B.C. lawyer disbarred after improper real estate-related trust transaction

Misappropriated $1.5M

A Law Society of BC hearing panel has disbarred non-practicing lawyer Tejinder Singh Dhillon, who misappropriated $1.5 million from his client trust accounts while moonlighting in real estate development.

Among the “multiple instances of professional misconduct” carried out by Dhillon, the Surrey lawyer “enabled the unauthorized transfer from his trust account of one million dollars of a client’s money to a numbered company of which [Dhillon] was an officer and director,” in March 2015.

On another occasion, Dhillon “enabled an unauthorized payment of client funds to a relative involved in work on a townhouse project undertaken by the aforementioned numbered company.”

In other instances, Dhillon’s “deficient, reckless, and negligent supervision of his staff” included signing over blank trust cheques and making up trust shortfalls with other clients’ money.

He was also found to have acted in a conflict of interest when he allowed a corporation beneficially owned by his wife to lend his clients $50,000, the society noted in a Feb. 23 statement.

Additionally, Dhillon breached undertakings on commercial transactions and with the society, including a trust supervision agreement from November 2018.

All the monies misappropriated were returned, the panel noted.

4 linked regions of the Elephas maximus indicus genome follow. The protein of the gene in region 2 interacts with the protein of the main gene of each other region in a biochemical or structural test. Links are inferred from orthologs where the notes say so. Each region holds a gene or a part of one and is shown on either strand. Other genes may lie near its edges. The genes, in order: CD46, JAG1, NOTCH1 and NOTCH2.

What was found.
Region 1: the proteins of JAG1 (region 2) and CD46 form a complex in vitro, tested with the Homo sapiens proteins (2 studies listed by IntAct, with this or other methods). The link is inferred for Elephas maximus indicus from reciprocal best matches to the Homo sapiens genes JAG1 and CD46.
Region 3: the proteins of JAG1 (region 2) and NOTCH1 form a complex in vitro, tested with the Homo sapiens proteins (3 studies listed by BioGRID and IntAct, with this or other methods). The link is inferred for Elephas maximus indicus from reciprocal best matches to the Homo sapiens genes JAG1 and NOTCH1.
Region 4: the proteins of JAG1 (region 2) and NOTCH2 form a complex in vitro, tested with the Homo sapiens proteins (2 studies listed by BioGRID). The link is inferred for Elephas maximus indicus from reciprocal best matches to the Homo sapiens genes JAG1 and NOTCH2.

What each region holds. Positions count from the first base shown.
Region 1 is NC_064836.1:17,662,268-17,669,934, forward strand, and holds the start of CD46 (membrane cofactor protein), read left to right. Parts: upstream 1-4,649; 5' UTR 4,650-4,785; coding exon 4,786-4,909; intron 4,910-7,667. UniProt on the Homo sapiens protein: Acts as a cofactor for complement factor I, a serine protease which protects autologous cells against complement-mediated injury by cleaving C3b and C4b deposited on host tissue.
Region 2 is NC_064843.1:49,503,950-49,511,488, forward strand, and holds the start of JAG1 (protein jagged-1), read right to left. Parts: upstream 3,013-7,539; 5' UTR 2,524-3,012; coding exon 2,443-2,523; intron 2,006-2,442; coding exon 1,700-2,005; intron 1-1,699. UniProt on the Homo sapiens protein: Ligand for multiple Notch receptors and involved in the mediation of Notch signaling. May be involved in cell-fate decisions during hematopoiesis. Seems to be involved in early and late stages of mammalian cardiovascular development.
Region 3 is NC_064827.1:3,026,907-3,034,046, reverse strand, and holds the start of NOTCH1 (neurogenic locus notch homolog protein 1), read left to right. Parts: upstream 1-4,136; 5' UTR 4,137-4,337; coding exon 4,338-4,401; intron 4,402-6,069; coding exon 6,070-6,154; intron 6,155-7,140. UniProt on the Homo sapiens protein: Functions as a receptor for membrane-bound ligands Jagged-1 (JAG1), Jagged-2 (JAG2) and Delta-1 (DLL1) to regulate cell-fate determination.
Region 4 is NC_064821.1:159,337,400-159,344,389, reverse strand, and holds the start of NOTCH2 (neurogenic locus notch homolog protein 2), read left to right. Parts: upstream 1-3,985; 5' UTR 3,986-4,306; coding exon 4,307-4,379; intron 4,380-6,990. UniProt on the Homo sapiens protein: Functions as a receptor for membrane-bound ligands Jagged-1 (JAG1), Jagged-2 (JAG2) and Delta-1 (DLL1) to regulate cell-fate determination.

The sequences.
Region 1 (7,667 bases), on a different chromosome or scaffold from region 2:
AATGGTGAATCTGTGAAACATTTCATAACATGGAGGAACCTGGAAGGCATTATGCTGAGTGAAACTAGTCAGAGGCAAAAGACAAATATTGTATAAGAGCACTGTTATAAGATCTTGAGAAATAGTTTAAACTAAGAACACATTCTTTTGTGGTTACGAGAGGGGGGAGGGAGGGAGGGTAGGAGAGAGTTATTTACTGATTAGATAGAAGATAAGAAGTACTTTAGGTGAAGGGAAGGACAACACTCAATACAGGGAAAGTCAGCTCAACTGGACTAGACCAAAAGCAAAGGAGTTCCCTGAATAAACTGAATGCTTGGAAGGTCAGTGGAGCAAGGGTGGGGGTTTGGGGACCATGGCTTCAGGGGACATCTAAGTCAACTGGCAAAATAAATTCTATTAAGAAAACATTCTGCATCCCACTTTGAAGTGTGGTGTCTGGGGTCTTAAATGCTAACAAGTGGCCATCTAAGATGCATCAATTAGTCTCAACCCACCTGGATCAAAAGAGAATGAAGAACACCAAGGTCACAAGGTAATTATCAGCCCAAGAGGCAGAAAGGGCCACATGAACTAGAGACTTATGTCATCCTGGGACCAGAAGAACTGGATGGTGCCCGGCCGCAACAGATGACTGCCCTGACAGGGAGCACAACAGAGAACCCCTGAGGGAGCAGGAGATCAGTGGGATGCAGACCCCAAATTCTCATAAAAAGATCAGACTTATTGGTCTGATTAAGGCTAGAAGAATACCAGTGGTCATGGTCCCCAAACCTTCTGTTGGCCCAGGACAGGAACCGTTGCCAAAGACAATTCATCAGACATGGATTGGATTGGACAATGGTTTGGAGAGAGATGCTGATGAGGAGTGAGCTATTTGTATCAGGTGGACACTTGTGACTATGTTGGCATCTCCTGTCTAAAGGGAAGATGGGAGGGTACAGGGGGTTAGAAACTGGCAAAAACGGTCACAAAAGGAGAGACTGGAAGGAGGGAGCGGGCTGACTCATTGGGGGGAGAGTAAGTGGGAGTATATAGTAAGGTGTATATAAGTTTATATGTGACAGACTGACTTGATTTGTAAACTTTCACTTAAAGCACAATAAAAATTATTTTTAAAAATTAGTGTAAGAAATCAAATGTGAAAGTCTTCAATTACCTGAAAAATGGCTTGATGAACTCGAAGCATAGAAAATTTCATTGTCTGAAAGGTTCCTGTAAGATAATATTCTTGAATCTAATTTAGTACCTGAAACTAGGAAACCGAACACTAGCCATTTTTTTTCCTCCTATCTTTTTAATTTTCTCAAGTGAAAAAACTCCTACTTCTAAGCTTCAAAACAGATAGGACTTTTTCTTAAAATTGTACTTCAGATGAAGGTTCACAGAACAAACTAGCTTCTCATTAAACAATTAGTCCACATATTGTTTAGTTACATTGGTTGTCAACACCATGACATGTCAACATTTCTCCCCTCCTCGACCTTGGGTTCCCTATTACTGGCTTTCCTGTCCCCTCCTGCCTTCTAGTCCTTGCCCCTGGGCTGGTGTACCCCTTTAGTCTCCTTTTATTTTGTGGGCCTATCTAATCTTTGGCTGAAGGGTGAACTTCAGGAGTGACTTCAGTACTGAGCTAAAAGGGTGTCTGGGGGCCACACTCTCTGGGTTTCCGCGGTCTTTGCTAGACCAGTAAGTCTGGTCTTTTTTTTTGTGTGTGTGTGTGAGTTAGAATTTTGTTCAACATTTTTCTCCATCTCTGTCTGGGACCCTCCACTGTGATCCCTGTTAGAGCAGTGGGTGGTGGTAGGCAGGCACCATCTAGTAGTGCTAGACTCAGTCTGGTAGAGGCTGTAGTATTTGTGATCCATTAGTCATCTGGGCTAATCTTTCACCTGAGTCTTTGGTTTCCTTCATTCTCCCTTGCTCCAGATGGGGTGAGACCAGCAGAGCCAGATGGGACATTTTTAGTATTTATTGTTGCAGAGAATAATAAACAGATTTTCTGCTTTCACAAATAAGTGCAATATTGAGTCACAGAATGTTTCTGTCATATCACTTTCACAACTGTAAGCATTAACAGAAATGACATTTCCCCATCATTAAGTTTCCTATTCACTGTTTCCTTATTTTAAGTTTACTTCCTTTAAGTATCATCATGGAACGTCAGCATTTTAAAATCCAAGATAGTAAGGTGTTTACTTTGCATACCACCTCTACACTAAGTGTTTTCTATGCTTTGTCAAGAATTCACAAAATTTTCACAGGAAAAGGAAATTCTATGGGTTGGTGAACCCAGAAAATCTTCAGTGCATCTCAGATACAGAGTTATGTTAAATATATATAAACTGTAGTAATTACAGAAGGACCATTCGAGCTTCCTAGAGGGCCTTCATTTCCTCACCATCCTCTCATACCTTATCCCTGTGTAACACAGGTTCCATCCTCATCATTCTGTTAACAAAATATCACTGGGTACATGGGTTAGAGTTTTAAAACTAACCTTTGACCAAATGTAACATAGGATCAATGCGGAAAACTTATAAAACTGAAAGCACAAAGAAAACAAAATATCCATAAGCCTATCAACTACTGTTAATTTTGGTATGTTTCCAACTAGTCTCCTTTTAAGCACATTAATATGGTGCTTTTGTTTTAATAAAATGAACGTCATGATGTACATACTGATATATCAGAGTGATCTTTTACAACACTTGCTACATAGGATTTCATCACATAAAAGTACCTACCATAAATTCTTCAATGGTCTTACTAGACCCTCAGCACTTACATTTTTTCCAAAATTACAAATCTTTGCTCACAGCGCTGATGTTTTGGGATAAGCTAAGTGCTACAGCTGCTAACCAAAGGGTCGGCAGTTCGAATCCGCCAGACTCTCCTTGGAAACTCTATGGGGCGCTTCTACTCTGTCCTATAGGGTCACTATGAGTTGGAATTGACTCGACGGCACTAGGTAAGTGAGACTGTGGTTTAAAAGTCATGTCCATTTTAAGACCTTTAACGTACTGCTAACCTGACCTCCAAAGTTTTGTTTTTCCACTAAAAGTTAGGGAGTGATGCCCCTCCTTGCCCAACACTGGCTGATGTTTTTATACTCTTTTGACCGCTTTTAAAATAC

“Wrongly taking a client’s money is the plainest form of betrayal of the client’s trust. In our view, the public is entitled to expect that the severity of the consequences reflect the gravity of the wrong,” the panel noted, in quoting a prior case.

In making the decision to disbar Dhillon, the hearing panel took into consideration the seriousness of the misconduct, his unwillingness to acknowledge responsibility for misuse of his trust account and his previous conduct record, which included a conduct review in 2017 for acting in an unprofessional and aggressive manner to staff at a mortgage company.

“Dhillon is also ordered to pay $31,501 in costs and disbursements,” the society stated.

At the time of Dhillon’s hearing in September 2022, he was already a non-practicing lawyer, having resigned from the society in June 2019.

Despite having resigned from the society, the society pursued disbarment in the public interest:

“The Law Society seeks an order disbarring [Dhillon] on the basis that, given the gravity of the professional misconduct, it is necessary to protect the public against risk, and maintain the public confidence in the lawyer disciplinary process.”

Lawyers' trust accounts are not subject to Canada’s reporting requirements under the Proceeds of Crime (Money Laundering) and Terrorist Financing Act since a Supreme Court of Canada decision in 2015 deemed solicitor-client privilege a constitutional right.

As such, lawyers regulate their own trust accounts and the society has claimed to be policing them more rigorously, particularly since B.C.’s money laundering inquiry.

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